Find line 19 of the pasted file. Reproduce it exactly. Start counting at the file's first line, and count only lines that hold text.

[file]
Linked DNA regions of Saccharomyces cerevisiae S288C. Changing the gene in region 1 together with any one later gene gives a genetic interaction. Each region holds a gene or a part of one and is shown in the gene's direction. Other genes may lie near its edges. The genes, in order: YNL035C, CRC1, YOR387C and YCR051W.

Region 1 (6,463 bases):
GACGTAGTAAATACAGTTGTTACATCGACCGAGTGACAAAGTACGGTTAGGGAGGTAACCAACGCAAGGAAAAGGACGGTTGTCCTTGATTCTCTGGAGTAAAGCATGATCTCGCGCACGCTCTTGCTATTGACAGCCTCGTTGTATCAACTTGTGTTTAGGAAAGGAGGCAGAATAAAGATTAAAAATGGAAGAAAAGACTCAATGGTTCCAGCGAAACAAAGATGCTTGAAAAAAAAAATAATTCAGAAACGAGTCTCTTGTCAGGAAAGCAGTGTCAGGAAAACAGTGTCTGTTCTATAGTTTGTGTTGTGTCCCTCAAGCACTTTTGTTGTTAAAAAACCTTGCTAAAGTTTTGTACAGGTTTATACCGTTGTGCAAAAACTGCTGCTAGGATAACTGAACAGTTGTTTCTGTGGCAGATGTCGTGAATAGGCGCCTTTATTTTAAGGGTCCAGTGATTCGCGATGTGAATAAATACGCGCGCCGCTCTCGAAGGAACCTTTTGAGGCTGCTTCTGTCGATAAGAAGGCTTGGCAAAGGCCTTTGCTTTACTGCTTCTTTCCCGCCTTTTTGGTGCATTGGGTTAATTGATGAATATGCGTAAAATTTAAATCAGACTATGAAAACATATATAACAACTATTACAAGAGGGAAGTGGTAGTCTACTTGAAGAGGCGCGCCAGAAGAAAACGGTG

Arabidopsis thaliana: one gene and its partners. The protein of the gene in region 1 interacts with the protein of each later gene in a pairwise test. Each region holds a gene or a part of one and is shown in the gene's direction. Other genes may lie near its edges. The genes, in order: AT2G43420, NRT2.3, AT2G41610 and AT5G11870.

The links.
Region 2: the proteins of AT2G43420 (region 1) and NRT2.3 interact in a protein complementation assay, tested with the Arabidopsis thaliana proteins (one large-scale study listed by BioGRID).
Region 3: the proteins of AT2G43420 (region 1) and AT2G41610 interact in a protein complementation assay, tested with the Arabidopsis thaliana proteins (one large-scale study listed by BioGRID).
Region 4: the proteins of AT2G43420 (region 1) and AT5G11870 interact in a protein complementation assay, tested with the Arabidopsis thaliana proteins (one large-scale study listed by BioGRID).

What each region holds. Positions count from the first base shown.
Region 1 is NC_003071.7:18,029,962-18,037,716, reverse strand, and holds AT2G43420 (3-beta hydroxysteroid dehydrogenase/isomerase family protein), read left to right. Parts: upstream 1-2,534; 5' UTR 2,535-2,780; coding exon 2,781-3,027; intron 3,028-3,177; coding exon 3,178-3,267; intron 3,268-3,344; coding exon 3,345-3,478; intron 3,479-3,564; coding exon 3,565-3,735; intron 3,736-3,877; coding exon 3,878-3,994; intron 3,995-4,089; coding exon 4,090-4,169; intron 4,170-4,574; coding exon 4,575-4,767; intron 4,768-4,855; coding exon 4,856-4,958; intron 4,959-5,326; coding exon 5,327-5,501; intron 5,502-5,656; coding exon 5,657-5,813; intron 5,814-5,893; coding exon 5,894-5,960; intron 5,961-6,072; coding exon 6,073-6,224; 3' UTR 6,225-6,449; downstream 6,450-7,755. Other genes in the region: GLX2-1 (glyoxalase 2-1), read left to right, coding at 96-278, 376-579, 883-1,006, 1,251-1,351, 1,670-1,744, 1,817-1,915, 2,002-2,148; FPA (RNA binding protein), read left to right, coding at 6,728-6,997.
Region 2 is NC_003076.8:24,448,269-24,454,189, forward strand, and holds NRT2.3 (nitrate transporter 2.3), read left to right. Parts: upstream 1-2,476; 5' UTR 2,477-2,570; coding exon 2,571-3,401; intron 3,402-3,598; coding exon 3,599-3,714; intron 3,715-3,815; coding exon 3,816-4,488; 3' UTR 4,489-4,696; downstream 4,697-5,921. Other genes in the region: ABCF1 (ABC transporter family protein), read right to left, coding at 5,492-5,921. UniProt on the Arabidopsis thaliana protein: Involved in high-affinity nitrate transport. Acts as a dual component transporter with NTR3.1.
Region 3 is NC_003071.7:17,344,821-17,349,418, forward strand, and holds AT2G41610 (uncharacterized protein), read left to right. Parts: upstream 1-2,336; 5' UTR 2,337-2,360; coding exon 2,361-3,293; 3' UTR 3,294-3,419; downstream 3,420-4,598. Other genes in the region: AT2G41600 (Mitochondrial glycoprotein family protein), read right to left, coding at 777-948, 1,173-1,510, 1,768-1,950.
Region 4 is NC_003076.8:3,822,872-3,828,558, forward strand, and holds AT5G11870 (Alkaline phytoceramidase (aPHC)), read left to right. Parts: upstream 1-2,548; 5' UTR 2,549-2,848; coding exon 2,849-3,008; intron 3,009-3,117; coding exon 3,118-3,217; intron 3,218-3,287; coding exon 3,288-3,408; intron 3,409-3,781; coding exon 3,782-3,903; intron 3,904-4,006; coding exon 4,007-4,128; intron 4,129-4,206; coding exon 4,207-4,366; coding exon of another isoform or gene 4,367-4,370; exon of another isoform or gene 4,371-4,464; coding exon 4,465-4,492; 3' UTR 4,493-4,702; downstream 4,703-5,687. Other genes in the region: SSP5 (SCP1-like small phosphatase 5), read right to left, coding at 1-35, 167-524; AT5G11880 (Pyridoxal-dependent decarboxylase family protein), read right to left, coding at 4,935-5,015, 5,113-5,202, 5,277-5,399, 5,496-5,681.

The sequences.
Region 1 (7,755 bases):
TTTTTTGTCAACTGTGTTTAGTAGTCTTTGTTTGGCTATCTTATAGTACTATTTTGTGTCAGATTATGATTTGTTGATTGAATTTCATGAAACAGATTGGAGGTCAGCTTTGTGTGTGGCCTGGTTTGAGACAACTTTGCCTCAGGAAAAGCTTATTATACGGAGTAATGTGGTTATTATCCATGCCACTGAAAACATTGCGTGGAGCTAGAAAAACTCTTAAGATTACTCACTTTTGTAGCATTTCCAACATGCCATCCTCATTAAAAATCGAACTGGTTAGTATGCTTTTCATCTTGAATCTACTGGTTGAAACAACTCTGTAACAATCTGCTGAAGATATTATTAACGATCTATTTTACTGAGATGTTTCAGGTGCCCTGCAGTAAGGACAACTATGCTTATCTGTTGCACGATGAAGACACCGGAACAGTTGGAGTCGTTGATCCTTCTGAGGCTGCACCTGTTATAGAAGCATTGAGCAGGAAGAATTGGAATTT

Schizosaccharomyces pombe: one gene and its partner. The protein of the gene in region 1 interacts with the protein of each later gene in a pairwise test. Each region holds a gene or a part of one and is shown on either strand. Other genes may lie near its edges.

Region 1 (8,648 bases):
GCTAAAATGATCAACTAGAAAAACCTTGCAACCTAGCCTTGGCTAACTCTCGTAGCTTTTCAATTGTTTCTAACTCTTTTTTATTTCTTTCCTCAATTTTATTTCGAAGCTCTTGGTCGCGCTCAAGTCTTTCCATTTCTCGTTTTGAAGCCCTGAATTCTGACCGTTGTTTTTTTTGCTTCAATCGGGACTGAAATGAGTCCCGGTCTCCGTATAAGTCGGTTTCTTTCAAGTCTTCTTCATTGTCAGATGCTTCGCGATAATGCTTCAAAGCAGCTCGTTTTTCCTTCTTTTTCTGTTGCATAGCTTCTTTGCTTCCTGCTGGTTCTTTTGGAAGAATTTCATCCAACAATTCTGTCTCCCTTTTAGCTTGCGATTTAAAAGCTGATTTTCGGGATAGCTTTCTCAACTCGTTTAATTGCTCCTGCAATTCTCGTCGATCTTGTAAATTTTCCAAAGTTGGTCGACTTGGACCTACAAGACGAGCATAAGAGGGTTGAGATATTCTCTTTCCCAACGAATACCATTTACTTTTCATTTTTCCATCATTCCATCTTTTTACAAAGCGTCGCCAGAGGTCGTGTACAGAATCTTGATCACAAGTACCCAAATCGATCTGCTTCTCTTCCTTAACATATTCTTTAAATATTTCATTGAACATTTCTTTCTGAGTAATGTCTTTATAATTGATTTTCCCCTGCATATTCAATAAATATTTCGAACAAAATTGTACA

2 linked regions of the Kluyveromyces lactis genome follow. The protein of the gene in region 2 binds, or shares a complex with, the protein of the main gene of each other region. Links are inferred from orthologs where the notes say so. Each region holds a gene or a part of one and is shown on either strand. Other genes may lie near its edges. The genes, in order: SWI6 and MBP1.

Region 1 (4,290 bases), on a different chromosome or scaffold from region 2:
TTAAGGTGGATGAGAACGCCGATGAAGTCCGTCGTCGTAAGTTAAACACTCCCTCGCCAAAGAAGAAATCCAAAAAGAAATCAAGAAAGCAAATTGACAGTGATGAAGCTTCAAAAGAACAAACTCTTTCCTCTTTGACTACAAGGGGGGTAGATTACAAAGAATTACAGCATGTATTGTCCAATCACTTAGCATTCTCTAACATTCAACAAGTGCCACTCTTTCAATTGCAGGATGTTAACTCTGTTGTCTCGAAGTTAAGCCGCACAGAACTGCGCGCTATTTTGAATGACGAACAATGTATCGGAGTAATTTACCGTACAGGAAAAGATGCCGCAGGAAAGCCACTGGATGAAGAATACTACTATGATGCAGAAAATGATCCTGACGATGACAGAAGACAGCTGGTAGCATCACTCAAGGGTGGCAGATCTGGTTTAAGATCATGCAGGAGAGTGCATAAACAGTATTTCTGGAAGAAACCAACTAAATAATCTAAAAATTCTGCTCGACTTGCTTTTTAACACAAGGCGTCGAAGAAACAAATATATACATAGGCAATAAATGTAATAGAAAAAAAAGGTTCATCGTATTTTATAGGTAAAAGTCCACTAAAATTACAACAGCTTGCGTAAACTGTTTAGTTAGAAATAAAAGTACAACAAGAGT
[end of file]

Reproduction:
GCTAAAATGATCAACTAGAAAAACCTTGCAACCTAGCCTTGGCTAACTCTCGTAGCTTTTCAATTGTTTCTAACTCTTTTTTATTTCTTTCCTCAATTTTATTTCGAAGCTCTTGGTCGCGCTCAAGTCTTTCCATTTCTCGTTTTGAAGCCCTGAATTCTGACCGTTGTTTTTTTTGCTTCAATCGGGACTGAAATGAGTCCCGGTCTCCGTATAAGTCGGTTTCTTTCAAGTCTTCTTCATTGTCAGATGCTTCGCGATAATGCTTCAAAGCAGCTCGTTTTTCCTTCTTTTTCTGTTGCATAGCTTCTTTGCTTCCTGCTGGTTCTTTTGGAAGAATTTCATCCAACAATTCTGTCTCCCTTTTAGCTTGCGATTTAAAAGCTGATTTTCGGGATAGCTTTCTCAACTCGTTTAATTGCTCCTGCAATTCTCGTCGATCTTGTAAATTTTCCAAAGTTGGTCGACTTGGACCTACAAGACGAGCATAAGAGGGTTGAGATATTCTCTTTCCCAACGAATACCATTTACTTTTCATTTTTCCATCATTCCATCTTTTTACAAAGCGTCGCCAGAGGTCGTGTACAGAATCTTGATCACAAGTACCCAAATCGATCTGCTTCTCTTCCTTAACATATTCTTTAAATATTTCATTGAACATTTCTTTCTGAGTAATGTCTTTATAATTGATTTTCCCCTGCATATTCAATAAATATTTCGAACAAAATTGTACA